home remedies for bee stings

Many of us have been stung by a wasp or a bee sometimes in our life. The pain and itchy swelling can trouble you for a few days. Some people can even develop an allergic reaction to bee stings. While such people may need medical attention, in most cases, bee stings can easily be treated at home. In this article, you will learn how to identify and treat bee stings.

What does a bee sting look like?

A bee sting looks like a tiny black dot in the middle of a red, swollen area. If the stinger has been lodged the skin for a longer time, it may be more painful. A bee’s sting contains a sharp barb and a venom sac. The poison from this sac is pumped into the body for several minutes after the sting. It is the allergy to this venom that causes the allergic reaction. It is crucial to remove the stinger of the honeybee from the skin as soon as possible to prevent further irritation.

Honeybees have special hooks on their stings that keep it in the skin after the person has been stung. The stinger gets torn from the body of the honeybee as it tries to fly away, and the bee dies. Many wasps and other bees can sting more than once as they can pull out their stinger without injuring themselves.

Symptoms of a bee sting

Bee stings can cause four types of reactions. These include –

1. Local reaction

The symptoms of a local reaction include pain, itching, swelling, warmth, and redness at the site of the sting. These symptoms start immediately after the sting and can last for a few hours. In some cases, the swelling and itching can last up to a week and may be accompanied by nausea and tiredness.  This is not an allergic reaction.

2. Systemic allergic reaction

Only one or two out of a 1000 people develop a systemic allergic reaction to bee stings. These kinds of reactions occur in people who have developed an antibody called IgE antibody against the venom due to a previous sting.

The symptoms of a systemic allergic reaction include hives, flushing of the skin, and difficulty in breathing. Some people may develop anaphylaxis, which leads to low blood pressure, circulatory disturbances, breathing difficulty, and cardiorespiratory arrest.

3. Toxic reactions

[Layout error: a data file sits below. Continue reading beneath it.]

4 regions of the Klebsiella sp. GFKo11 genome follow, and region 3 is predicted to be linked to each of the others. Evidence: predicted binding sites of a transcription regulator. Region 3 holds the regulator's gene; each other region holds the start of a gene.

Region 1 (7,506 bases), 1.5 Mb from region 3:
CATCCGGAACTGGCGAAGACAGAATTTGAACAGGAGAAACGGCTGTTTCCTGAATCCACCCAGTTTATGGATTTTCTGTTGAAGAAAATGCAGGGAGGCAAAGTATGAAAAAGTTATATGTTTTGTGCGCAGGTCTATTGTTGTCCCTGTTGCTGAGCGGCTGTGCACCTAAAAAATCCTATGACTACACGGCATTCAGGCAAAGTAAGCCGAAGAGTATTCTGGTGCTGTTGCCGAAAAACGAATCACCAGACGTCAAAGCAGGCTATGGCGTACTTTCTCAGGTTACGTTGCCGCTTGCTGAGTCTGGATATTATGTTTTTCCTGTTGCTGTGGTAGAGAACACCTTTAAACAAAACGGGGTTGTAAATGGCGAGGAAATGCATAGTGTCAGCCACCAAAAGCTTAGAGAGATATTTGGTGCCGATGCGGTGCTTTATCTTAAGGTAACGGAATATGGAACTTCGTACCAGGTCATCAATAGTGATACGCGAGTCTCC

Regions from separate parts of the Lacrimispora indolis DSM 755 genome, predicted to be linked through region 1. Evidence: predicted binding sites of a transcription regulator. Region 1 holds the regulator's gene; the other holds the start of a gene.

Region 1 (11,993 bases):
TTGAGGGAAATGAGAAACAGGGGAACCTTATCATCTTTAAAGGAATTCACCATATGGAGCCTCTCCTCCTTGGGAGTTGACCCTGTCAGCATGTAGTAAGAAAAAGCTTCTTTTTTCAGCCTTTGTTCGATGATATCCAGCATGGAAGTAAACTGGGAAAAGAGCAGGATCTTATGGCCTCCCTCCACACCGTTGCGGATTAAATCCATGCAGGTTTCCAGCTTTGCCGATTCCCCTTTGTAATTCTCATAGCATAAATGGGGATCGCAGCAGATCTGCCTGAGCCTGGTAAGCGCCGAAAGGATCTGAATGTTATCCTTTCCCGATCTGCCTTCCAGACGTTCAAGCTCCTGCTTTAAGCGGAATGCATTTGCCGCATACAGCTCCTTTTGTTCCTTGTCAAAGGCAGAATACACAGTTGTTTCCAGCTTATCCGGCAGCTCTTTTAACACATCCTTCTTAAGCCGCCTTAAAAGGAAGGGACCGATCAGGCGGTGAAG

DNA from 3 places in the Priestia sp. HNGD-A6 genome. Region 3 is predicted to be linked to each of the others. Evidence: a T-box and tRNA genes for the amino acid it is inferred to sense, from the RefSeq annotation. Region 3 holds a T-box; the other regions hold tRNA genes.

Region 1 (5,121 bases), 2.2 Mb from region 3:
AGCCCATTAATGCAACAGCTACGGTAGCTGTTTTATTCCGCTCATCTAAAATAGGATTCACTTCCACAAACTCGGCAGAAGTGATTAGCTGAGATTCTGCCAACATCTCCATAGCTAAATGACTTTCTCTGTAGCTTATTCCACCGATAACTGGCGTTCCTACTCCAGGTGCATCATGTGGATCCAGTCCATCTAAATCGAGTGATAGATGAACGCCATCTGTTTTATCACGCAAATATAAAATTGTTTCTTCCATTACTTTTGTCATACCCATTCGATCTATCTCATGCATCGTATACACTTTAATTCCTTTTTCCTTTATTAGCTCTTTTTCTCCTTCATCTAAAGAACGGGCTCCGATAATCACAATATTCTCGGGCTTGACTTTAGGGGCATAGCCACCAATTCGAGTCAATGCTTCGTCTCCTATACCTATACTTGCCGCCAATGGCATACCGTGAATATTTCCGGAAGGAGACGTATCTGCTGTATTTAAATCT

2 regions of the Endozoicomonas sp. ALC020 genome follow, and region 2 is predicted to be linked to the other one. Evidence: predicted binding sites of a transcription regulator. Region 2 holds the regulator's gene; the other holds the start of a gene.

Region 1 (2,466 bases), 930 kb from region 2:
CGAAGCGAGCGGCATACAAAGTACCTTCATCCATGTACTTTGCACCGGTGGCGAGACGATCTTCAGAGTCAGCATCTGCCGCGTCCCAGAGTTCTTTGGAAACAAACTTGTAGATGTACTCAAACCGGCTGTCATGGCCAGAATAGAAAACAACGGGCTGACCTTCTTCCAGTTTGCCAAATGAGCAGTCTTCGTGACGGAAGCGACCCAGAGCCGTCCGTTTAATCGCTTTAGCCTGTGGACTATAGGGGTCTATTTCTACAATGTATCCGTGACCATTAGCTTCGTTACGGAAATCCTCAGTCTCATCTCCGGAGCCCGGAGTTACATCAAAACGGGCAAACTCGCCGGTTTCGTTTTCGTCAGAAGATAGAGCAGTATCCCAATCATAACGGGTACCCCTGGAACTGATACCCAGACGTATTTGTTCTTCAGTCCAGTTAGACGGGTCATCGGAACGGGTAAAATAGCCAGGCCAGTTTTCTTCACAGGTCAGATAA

This reaction occurs when there are multiple stings which release a large amount of toxins in the body. The symptoms include fever, nausea, vomiting, diarrhea, headache, dizziness, fainting, and convulsions. Hives and rashes are less common in such cases. People that have toxic reactions may develop antibodies to the venom, which may lead to anaphylactic reactions to stings.

4. Delayed reactions

These reactions are rare and constitute less than 0.3 % of all bee stings. Delayed reactions can occur days and even weeks after the sting. The symptoms may include inflammation of the brain, the nerves, blood vessels, or kidneys. Serum sickness occurs a week to 10 days after the sting and can cause itching, fever, rash, joint pain, fatigue, and swollen lymph nodes.

Treating bee stings

For allergic, toxic, and delayed reactions, you must you should seek medical help immediately. Bee stings that don’t cause allergic reactions can be easily treated at home. To remove the stinger from the body, use a credit card or a fingernail to scrape it off with a sideways motion.

Quick removal of the stinger can reduce the amount of the venom injected. Once the stinger is out, clean the area with soap and water. Apply soothing creams or antihistamines to ease itching.

If you know that the person who has been stung can develop an allergic reaction, apply a compression bandage to the arm or the leg. Encourage the patient not to move too much and seek medical help. The patient may need an Epipen to overcome the reaction.

Home remedies for bee stings

After you have removed the stinger, you can use any of the following home remedies to reduce swelling and itching of the sting.

1. Ice

A cold compress is a great way to reduce the itching and inflammation of a bee sting. The cold temperature helps to draw the blood to the sting and helps to heal. To treat the sting, take an ice cube or ice pack and place it on the affected area for around 20 minutes. Always use a cloth protect skin from ice. Direct contact with skin can damage the skin.

2. Baking soda